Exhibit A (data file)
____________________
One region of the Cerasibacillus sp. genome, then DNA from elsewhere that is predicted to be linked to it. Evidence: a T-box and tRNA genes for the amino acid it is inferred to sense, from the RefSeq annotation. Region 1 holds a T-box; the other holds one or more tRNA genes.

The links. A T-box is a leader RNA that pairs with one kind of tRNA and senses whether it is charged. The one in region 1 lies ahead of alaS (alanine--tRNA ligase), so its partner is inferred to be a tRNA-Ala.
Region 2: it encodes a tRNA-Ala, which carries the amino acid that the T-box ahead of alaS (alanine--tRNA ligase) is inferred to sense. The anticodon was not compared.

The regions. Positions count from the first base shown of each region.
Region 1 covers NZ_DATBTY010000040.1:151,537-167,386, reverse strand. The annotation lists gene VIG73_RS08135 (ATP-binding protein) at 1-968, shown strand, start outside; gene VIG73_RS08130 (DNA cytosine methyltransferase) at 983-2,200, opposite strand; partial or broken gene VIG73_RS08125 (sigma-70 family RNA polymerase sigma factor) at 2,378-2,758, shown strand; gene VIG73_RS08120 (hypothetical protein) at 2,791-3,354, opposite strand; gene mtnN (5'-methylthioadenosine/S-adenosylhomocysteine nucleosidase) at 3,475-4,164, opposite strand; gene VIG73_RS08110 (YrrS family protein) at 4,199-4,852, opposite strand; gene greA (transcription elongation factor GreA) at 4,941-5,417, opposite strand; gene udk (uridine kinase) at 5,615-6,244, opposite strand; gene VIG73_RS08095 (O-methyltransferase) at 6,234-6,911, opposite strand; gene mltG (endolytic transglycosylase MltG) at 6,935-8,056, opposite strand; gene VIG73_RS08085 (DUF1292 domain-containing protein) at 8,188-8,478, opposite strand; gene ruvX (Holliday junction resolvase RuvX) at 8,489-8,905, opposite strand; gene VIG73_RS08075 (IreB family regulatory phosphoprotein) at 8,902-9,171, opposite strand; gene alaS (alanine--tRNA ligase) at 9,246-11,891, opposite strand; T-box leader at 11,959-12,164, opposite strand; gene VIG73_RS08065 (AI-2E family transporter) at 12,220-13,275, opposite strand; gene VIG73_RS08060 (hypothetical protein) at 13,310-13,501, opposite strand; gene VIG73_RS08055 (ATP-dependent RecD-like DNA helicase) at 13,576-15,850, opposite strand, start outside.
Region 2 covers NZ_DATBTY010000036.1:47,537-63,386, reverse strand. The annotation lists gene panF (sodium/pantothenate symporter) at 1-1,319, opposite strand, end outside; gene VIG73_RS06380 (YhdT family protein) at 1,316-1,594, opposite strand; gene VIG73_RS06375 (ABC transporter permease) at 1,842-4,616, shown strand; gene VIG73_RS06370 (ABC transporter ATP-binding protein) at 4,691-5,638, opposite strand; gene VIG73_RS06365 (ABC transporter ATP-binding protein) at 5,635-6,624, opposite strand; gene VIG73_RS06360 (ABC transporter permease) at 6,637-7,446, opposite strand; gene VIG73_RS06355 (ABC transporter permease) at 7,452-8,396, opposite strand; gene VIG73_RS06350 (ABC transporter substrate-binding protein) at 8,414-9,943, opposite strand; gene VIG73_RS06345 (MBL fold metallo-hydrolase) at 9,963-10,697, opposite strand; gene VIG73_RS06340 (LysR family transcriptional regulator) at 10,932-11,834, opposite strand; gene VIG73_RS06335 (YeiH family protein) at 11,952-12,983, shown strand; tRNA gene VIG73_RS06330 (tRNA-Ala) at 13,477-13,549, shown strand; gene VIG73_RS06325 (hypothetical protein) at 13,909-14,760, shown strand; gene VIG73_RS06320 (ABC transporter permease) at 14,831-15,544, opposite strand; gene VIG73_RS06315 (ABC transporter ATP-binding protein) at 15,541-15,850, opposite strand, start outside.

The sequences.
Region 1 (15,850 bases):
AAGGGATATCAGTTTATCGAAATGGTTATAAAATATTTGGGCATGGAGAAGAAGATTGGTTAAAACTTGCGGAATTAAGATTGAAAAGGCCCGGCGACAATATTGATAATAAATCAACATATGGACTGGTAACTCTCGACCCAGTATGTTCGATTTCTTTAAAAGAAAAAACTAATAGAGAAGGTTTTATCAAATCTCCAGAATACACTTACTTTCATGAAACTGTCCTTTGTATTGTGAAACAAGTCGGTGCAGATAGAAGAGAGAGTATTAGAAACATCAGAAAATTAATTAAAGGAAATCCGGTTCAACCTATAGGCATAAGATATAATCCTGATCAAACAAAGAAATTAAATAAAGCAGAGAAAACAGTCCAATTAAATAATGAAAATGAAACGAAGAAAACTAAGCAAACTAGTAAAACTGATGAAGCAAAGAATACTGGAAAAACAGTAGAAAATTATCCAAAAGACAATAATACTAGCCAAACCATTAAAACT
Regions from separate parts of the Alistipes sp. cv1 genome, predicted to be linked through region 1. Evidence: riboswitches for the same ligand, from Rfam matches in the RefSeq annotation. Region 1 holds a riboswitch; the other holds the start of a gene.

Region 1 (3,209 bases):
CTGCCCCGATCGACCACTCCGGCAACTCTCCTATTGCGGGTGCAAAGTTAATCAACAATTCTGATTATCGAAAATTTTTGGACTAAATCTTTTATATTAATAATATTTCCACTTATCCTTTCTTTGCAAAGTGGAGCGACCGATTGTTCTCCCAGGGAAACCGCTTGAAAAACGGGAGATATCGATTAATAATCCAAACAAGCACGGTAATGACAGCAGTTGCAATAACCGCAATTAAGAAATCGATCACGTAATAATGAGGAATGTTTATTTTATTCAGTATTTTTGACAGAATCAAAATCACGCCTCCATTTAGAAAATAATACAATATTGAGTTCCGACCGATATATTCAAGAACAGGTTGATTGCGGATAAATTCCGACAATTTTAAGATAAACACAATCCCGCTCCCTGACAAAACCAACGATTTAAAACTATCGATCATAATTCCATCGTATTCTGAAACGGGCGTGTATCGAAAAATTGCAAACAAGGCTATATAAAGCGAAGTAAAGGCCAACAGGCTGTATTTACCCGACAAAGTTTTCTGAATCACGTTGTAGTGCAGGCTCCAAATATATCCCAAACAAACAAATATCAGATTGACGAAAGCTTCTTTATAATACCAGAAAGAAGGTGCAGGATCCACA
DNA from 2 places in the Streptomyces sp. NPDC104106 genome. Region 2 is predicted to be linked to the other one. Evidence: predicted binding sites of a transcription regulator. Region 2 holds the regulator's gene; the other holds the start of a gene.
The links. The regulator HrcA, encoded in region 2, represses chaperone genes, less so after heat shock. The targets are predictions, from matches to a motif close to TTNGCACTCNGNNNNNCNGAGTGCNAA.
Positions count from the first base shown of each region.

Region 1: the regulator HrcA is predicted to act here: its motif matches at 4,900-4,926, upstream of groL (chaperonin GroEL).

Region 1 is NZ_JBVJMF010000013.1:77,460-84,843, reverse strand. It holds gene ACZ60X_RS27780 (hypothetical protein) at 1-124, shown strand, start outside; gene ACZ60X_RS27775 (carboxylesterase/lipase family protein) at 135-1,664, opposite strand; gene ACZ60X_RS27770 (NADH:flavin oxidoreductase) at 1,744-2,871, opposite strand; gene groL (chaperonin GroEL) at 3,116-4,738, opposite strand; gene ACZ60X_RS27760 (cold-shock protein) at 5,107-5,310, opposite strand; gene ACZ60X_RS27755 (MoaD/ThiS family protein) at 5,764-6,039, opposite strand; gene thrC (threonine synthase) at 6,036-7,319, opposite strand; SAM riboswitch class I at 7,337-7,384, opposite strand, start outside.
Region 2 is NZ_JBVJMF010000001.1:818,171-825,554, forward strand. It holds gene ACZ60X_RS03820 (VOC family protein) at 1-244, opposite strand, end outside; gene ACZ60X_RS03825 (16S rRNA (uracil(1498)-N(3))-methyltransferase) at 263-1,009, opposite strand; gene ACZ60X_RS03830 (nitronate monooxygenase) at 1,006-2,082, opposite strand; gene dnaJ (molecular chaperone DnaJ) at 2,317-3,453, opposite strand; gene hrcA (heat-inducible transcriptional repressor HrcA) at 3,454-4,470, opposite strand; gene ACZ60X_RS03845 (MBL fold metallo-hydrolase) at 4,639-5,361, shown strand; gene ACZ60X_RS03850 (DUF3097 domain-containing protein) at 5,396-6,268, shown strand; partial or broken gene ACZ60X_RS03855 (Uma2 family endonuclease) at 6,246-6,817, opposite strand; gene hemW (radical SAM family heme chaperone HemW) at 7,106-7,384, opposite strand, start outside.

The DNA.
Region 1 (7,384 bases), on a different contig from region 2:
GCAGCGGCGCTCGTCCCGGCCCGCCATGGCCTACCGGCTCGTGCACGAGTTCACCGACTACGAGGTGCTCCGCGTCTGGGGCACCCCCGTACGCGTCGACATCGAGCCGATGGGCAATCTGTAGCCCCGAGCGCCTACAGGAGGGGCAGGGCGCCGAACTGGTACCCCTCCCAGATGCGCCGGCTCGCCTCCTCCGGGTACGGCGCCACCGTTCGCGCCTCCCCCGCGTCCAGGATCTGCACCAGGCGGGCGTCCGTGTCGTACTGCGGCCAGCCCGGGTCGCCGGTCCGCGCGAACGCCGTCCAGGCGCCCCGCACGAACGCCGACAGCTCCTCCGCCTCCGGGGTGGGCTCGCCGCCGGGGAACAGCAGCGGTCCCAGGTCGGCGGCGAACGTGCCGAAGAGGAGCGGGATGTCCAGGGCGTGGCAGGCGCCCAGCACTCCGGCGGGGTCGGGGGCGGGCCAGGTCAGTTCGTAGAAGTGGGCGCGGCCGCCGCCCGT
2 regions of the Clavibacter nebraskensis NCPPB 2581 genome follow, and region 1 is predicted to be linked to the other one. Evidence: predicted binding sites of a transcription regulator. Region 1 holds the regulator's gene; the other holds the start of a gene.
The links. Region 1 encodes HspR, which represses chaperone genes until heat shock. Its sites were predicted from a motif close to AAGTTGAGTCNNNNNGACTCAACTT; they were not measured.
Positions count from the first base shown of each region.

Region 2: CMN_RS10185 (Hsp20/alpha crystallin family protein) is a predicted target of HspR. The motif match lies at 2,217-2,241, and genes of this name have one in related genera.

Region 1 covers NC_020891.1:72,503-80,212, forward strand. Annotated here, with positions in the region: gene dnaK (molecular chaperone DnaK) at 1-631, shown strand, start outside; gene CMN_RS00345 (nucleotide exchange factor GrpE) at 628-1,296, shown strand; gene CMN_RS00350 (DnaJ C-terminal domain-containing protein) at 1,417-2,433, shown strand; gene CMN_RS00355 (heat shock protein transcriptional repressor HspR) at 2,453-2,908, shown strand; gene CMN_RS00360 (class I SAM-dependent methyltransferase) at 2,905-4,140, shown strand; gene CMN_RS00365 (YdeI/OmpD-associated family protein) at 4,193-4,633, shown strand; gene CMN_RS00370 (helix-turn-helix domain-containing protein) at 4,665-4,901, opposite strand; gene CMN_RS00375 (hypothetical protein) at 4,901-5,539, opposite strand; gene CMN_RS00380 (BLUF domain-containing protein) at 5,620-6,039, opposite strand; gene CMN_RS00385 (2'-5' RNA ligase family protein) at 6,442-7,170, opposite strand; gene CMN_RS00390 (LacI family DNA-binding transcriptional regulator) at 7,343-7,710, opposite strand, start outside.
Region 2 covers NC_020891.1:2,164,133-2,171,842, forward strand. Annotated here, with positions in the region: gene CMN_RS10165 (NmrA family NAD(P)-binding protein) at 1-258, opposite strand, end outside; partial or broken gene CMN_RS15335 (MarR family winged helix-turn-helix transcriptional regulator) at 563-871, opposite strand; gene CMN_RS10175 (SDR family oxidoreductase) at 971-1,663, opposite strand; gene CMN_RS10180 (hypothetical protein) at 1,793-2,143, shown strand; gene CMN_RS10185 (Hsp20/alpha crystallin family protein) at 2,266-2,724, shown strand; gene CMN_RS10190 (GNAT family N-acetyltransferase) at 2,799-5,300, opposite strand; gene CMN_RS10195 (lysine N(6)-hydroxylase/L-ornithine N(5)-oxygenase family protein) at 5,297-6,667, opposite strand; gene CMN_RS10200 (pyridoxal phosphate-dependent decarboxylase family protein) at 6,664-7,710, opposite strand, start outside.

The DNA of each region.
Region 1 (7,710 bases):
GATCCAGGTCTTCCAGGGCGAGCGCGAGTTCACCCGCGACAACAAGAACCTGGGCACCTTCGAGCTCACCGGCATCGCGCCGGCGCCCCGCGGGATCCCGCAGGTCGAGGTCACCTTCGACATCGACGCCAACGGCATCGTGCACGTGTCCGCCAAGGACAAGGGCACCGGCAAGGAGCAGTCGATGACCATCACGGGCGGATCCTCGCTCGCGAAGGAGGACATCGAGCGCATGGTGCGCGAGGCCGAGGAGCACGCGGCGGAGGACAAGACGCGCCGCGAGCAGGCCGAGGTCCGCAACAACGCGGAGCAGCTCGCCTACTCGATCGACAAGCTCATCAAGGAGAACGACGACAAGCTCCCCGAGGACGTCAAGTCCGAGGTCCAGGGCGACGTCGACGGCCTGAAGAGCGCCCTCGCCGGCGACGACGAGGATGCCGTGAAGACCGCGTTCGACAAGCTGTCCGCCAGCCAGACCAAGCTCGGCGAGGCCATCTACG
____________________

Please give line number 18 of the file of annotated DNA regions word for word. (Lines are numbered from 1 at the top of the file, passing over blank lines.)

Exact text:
Region 2 is NZ_JBVJMF010000001.1:818,171-825,554, forward strand. It holds gene ACZ60X_RS03820 (VOC family protein) at 1-244, opposite strand, end outside; gene ACZ60X_RS03825 (16S rRNA (uracil(1498)-N(3))-methyltransferase) at 263-1,009, opposite strand; gene ACZ60X_RS03830 (nitronate monooxygenase) at 1,006-2,082, opposite strand; gene dnaJ (molecular chaperone DnaJ) at 2,317-3,453, opposite strand; gene hrcA (heat-inducible transcriptional repressor HrcA) at 3,454-4,470, opposite strand; gene ACZ60X_RS03845 (MBL fold metallo-hydrolase) at 4,639-5,361, shown strand; gene ACZ60X_RS03850 (DUF3097 domain-containing protein) at 5,396-6,268, shown strand; partial or broken gene ACZ60X_RS03855 (Uma2 family endonuclease) at 6,246-6,817, opposite strand; gene hemW (radical SAM family heme chaperone HemW) at 7,106-7,384, opposite strand, start outside.